“The Adaptation” (6:25) goes through how the radio show was adapted by Keillor and working with him making changes.
“A Master at Work” (8:40) focuses on director Altman and his impact on the movie with comments from various cast members on working with him.
“An All-Star Cast” (14:44) features sound bites from the cast and crew talking about each other, including Tommy Lee Jones, Meryl Streep and Lindsay Lohan (where others comment on her talent and taking such a small role early in her rising career).
“Note by Note” (10:19) tackles the music in PHC and the use of the original band members on the radio variety show. Also learn that Keillor writes the music himself, and like the screenplay, he tended to change or add to it on a whim.
“Signing Off” (3:40) wraps everything up with more comments from various people on their time working on the movie and we also find out that the radio show is still going strong.
Soundtrack Preview - Normally I’d skim over this, but you get listings from the soundtrack including “previews” of some of the songs (clips from the movie). If you’re interested, there are 25 tracks that includes the cast and band.
You also get the theatrical trailer, which is rare on current DVDs.
.::AUDIO & VIDEO::.
Prairie Home Companion is presented in anamorphic widescreen, 2.35 aspect ratio, and given how recent it is, of course, it looks perfect. However, it also does bring out some of the cool and warm colors that Altman uses in certain areas (especially on stage). There’s a certain old tint (a la 1930s) he gives even when in the real world and outside of the theater.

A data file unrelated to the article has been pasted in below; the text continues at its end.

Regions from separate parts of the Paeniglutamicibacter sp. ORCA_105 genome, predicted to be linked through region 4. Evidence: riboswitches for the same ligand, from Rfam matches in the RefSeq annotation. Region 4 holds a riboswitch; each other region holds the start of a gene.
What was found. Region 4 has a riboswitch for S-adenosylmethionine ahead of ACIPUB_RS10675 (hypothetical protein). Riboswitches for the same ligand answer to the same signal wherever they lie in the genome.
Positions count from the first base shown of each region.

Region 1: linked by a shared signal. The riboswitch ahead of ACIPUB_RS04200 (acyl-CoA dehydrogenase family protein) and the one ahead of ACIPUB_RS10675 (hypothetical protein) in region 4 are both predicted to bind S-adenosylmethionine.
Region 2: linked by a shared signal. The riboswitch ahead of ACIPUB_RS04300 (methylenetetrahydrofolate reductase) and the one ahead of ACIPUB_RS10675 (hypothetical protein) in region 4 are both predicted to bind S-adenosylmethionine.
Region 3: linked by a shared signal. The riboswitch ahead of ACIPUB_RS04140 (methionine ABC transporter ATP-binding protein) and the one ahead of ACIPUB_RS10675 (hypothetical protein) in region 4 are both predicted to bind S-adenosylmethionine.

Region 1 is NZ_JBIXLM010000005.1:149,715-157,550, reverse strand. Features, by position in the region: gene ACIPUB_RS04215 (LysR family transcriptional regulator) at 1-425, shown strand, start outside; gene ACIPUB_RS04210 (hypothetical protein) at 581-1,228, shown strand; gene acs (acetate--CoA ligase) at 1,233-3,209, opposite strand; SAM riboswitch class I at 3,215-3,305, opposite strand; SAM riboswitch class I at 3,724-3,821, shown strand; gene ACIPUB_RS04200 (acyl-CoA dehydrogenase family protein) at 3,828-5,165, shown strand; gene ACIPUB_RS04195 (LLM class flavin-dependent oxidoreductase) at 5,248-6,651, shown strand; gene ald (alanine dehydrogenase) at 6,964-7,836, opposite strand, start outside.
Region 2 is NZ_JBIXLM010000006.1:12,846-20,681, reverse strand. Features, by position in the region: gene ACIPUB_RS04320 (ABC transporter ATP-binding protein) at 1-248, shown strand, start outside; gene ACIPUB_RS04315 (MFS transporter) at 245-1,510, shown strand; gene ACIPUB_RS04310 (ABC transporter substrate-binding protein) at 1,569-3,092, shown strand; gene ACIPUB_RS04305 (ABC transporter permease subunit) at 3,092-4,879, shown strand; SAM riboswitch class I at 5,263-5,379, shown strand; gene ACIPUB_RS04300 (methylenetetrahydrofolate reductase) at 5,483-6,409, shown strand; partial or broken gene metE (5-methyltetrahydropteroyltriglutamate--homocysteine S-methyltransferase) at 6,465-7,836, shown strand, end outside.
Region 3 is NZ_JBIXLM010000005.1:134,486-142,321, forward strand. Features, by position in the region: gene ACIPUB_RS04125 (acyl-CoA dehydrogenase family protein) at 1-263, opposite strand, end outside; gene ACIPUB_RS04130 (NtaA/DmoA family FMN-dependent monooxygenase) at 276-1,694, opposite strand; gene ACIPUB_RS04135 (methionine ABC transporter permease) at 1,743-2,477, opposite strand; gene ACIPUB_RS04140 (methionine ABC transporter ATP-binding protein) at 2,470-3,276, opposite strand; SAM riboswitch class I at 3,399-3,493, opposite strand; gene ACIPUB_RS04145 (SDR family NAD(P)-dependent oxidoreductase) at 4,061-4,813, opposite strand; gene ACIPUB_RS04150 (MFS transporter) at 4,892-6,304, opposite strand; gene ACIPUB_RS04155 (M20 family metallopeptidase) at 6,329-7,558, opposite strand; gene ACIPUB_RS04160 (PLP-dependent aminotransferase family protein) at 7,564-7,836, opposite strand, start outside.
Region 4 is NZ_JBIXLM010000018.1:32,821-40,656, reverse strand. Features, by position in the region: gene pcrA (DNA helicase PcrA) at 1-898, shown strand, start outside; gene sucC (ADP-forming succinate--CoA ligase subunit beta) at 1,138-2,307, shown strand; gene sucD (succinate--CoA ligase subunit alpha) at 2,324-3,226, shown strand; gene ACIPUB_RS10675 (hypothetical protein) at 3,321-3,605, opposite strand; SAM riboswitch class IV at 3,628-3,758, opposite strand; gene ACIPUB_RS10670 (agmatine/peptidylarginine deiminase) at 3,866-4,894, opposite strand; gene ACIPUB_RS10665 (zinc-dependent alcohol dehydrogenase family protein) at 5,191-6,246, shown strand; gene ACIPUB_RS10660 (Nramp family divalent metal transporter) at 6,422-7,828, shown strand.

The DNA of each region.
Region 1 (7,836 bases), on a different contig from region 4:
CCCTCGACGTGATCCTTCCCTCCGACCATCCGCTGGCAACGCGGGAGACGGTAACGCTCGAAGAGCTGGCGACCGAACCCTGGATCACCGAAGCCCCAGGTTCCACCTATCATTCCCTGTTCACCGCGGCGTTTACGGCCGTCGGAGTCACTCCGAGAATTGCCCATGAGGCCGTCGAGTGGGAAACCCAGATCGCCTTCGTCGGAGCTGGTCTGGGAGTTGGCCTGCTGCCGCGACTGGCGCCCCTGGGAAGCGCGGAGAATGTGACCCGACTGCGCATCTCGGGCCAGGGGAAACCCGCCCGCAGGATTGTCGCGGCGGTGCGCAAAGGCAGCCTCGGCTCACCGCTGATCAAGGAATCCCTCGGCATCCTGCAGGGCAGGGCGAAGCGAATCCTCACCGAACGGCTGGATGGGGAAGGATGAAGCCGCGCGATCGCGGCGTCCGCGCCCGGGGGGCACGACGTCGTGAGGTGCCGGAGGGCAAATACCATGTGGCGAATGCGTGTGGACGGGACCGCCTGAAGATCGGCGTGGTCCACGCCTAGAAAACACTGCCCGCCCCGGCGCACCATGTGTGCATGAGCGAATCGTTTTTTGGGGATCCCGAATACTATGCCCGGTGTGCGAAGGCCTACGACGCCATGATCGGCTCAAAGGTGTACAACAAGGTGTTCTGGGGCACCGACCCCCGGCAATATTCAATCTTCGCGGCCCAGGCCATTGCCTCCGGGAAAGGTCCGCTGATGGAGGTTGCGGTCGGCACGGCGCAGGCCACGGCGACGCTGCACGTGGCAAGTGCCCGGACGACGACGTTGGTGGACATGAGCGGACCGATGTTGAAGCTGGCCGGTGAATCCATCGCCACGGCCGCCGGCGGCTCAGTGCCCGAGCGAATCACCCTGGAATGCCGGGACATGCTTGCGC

Up front, I will say the Dolby Digital 5.1 mix sounds rich and utilizes each speaker nicely during the performances, but I would have loved to listen to it with a DTS track giving those musical numbers even more depth. Nevertheless, it’s still a fine sound mix that will satisfy most people.
A Prairie Home Companion may not be a homerun of a film and it’s not one you’ll recall as great, it still is one of the better movies of 2006 and definitely work at least a rental or, if you’re a fan of the ensemble drama, might be worth purchasing. Right now, I’m not sure how often I’ll watch it on DVD, but I’m not sorry for spending 100 minutes with these folks.